SAID Program Liberates People from Welfare Status
Persons with disabilities are benefiting from another promise our government is working hard to keep. That is to make Saskatchewan the best place in Canada for disabled persons to live.
Improvements to the Saskatchewan Assured Income for Disabilities (SAID) program will see benefits increase significantly over the next four years. Several allowances under the Saskatchewan Assistance Plan (SAP) are being restructured into a single “Living Income”, distinguishing SAID as a non-welfare support.
There are several key differences between SAID and SAP:
• Benefits – the benefits for SAID are currently $50 higher than for SAP. A commitment has been made to further increase the benefits for SAID, starting later in 2012.
• Benefit Structure – the Task Team on Income Support for People with Disabilities recommended in their final report (2009) that SAID benefits include three main components:
--Exceptional Need Income
The Ministry has been working with the disability community on the development of each of these components.
• Supplementary Health Benefits – SAID recipients will continue to receive the same coverage through the Ministry of Health that is now provided through SAP.
• Effective January 1, 2012, SAID beneficiaries living in residential care received a $50 per month benefit increase.
• SAID beneficiaries can now also receive an inheritance or life insurance payment of up to $100,000 without any change in their ongoing benefits.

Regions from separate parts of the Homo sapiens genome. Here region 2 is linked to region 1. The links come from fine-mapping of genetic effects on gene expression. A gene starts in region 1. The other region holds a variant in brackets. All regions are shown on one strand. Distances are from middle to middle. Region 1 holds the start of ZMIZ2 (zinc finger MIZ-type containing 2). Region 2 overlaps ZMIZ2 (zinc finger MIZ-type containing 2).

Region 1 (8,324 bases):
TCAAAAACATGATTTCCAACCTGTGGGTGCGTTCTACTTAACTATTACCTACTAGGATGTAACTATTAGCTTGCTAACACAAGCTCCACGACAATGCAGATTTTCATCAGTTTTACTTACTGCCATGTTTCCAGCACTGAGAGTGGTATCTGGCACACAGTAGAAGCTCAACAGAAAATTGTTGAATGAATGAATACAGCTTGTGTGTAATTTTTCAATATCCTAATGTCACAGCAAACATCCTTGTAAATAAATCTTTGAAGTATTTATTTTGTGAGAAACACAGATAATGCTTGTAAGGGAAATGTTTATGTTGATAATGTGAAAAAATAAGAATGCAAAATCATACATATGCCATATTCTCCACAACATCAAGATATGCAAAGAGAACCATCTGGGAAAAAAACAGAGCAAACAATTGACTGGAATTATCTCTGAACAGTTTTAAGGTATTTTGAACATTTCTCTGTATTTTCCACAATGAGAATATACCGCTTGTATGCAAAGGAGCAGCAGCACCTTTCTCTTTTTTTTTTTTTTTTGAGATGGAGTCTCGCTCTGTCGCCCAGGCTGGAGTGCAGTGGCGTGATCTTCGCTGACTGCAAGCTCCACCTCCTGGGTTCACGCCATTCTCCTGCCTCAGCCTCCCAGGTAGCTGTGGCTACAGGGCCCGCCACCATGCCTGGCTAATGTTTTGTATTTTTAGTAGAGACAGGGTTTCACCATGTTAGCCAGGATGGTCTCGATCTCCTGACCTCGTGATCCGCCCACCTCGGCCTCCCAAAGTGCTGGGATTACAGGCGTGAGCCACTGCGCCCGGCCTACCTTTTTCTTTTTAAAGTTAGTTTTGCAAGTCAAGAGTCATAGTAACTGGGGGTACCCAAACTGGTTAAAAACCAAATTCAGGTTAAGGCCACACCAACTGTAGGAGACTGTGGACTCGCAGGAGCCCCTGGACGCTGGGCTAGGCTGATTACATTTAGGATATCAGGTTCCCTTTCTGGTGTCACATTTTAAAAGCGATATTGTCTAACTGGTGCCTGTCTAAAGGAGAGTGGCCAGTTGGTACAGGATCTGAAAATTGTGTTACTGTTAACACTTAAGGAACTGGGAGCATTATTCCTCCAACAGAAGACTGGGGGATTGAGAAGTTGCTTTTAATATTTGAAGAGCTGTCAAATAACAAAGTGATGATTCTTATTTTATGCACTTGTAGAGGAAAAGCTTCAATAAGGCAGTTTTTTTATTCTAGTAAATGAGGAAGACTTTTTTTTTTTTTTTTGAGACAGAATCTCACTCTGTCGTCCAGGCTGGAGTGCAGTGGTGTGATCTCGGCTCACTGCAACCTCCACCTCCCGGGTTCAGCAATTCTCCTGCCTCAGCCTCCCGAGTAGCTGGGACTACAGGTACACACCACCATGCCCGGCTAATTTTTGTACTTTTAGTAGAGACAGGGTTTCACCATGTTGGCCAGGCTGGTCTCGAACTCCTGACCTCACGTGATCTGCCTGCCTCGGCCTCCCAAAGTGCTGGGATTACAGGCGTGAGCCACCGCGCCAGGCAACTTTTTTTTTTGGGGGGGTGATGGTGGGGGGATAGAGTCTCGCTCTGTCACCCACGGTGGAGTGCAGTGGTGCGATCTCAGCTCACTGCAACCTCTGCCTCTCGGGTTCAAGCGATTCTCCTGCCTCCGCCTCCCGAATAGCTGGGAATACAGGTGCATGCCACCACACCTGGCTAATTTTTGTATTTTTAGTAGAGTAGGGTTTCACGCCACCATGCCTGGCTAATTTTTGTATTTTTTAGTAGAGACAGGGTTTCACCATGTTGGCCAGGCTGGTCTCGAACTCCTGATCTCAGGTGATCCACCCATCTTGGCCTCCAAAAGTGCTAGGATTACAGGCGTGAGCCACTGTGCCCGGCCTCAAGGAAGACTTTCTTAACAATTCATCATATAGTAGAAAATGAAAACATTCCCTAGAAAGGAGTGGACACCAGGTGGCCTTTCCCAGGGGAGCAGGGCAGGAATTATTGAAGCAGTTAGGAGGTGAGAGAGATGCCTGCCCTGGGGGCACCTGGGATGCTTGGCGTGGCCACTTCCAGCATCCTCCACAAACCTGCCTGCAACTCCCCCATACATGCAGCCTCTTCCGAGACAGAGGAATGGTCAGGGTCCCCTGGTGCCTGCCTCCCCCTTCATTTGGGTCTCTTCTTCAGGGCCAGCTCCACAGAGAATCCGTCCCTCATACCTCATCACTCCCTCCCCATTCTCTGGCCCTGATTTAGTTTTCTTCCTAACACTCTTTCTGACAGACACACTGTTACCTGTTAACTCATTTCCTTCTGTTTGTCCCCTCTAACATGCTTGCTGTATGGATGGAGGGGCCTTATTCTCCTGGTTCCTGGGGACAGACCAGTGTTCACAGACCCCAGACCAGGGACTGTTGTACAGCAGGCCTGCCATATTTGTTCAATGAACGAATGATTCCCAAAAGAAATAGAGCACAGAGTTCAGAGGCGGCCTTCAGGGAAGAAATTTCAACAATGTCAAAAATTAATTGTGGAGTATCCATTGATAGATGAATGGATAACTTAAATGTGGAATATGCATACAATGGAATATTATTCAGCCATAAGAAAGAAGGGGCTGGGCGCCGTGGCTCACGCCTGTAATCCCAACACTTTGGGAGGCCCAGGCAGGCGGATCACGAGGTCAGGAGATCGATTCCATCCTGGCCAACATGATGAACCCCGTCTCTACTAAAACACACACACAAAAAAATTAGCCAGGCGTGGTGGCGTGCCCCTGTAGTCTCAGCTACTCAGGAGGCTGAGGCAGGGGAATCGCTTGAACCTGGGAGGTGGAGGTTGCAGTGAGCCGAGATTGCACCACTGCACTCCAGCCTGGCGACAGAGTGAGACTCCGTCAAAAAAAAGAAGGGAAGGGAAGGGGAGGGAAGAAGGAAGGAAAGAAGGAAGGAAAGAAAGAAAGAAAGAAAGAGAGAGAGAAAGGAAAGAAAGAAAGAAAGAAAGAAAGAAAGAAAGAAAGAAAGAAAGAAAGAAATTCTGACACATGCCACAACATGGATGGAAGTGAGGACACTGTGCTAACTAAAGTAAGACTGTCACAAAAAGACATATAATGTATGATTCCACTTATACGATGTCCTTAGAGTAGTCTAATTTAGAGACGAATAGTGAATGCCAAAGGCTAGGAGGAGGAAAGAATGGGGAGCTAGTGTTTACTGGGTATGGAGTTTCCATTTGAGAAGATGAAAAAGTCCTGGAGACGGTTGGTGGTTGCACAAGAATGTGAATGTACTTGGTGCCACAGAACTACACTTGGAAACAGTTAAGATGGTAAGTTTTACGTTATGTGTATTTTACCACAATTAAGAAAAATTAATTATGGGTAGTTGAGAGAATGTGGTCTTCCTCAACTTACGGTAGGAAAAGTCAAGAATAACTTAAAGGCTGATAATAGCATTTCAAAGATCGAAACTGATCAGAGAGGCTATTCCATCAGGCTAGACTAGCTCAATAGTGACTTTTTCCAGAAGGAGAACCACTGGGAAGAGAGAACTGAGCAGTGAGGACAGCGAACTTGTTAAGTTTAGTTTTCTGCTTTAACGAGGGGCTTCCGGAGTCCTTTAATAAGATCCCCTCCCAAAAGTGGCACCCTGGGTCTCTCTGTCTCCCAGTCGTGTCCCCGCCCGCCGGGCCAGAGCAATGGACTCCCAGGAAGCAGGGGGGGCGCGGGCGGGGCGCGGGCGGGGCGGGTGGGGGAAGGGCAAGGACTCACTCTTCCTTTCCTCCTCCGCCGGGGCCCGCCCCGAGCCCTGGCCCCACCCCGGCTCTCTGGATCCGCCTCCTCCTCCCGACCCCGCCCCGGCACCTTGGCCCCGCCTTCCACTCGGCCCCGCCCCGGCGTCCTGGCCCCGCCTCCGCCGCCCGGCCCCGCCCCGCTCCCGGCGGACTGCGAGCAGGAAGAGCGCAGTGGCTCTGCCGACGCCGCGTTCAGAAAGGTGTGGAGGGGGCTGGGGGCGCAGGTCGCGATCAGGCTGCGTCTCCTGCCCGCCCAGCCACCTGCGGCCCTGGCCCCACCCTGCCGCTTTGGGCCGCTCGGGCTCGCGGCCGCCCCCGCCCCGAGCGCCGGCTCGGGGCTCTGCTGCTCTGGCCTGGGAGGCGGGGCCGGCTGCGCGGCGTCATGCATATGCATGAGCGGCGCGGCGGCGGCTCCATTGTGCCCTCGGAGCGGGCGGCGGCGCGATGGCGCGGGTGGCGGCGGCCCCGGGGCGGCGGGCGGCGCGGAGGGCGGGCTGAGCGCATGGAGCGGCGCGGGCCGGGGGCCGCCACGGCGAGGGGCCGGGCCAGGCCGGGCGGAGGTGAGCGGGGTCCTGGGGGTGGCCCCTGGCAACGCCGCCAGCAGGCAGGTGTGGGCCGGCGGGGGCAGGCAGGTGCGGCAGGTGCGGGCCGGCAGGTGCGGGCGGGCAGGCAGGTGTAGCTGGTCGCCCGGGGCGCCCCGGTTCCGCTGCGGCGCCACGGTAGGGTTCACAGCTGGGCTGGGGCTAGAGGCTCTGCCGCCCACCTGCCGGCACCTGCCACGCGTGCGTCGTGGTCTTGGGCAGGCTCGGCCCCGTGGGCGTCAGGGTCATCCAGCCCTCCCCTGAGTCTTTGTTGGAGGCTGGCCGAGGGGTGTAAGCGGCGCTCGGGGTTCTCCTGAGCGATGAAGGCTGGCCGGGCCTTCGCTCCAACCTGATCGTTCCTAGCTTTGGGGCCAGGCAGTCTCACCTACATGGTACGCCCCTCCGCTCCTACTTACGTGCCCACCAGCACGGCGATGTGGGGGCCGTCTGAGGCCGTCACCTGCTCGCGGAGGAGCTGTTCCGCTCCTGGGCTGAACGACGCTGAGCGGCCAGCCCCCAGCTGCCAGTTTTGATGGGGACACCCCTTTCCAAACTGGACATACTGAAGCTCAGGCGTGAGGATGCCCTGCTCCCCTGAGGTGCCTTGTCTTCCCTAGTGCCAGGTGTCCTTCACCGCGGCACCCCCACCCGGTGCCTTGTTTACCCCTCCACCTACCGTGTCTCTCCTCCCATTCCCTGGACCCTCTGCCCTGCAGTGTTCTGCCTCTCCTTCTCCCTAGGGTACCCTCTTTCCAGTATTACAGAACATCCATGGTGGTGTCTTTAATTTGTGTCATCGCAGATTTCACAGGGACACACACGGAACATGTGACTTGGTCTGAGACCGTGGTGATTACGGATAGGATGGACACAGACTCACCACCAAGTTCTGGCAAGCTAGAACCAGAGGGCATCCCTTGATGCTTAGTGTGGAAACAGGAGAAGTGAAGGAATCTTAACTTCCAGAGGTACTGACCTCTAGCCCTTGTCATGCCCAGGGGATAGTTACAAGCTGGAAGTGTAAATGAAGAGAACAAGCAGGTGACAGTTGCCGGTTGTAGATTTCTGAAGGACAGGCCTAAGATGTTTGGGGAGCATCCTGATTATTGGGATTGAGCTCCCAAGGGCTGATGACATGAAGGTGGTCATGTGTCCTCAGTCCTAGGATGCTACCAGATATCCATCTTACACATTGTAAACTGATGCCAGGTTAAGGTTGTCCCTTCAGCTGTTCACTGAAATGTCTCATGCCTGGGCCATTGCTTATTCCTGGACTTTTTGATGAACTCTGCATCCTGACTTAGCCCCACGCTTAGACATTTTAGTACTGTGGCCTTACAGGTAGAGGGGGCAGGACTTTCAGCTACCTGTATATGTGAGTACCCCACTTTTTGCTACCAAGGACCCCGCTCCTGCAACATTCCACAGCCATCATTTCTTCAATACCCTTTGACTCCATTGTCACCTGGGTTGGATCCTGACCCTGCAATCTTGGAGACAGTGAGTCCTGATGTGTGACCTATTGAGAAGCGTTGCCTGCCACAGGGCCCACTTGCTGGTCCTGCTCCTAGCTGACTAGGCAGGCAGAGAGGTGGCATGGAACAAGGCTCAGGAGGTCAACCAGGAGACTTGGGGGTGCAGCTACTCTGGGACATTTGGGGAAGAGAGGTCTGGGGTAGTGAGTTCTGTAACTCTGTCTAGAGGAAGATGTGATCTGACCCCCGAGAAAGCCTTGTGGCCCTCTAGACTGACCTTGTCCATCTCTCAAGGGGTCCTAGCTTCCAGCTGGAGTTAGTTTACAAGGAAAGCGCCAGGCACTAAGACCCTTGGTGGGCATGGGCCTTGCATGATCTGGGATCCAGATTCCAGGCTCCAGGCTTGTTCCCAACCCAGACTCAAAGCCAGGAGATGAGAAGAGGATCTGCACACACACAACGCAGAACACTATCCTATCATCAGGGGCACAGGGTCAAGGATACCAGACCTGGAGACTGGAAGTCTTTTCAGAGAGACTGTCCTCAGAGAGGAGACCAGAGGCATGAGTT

• Over the next four years, benefits will increase by:
--$100 per month on average for individuals living in residential care settings;
--$350 per month on average for individuals living independently ($200 beginning June 2012); and
--$400 per month on average for couples ($230 beginning June 2012).
It is important that people with disabilities live with dignity and independence. Saskatchewan now has a unique income support program that responds to the needs of people with significant and enduring disabilities. The stigma of ‘welfare’ dependence has been removed.
Beginning June 2012, SAID was be expanded to include people who are living independently. The expansion of SAID enrolment is underway with disability impact assessments being conducted by a third-party, the Saskatchewan Abilities Council. Currently, SAP recipients who have a disability and who are living independently are being assessed for eligibility for SAID. These assessments began in January 2012 and are still taking place across the province.
The recent changes to SAID have been publically welcomed by the Disability Income Support Coalition, through a thank you to Premier Wall on its website. The Saskatchewan Voice of People with Disabilities has also documented the government’s announcements regarding SAID, and offers assistance to people who wish to apply for the program.
The SAID program was introduced in October 2009 in collaboration with members of the disability community with the goal of providing a dignified income support program for persons with significant and enduring disabilities separate from SAP. This collaboration will continue on the further development of SAID.
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